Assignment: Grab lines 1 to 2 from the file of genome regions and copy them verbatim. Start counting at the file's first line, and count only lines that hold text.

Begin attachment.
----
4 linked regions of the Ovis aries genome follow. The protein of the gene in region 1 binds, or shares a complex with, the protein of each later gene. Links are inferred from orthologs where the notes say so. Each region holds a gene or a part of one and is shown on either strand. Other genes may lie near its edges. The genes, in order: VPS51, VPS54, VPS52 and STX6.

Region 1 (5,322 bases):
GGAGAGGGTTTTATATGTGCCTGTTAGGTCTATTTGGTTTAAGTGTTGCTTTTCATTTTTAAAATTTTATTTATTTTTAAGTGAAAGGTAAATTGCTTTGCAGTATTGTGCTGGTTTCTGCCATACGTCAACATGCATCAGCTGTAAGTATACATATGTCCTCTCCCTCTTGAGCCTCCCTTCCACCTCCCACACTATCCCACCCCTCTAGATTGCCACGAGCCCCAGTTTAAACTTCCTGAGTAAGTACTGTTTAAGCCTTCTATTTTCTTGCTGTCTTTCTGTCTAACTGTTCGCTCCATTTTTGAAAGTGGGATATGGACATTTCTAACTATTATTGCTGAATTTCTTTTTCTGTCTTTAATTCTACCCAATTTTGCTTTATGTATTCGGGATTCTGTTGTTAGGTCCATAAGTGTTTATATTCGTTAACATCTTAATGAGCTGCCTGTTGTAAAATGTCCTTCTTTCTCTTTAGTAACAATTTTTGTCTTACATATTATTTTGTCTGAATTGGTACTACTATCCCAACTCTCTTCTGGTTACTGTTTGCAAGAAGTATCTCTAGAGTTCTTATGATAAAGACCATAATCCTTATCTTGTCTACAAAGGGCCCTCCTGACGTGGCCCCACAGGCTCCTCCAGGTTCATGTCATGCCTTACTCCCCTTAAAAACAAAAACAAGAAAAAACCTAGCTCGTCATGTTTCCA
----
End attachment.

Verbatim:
4 linked regions of the Ovis aries genome follow. The protein of the gene in region 1 binds, or shares a complex with, the protein of each later gene. Links are inferred from orthologs where the notes say so. Each region holds a gene or a part of one and is shown on either strand. Other genes may lie near its edges. The genes, in order: VPS51, VPS54, VPS52 and STX6.

Region 1 (5,322 bases):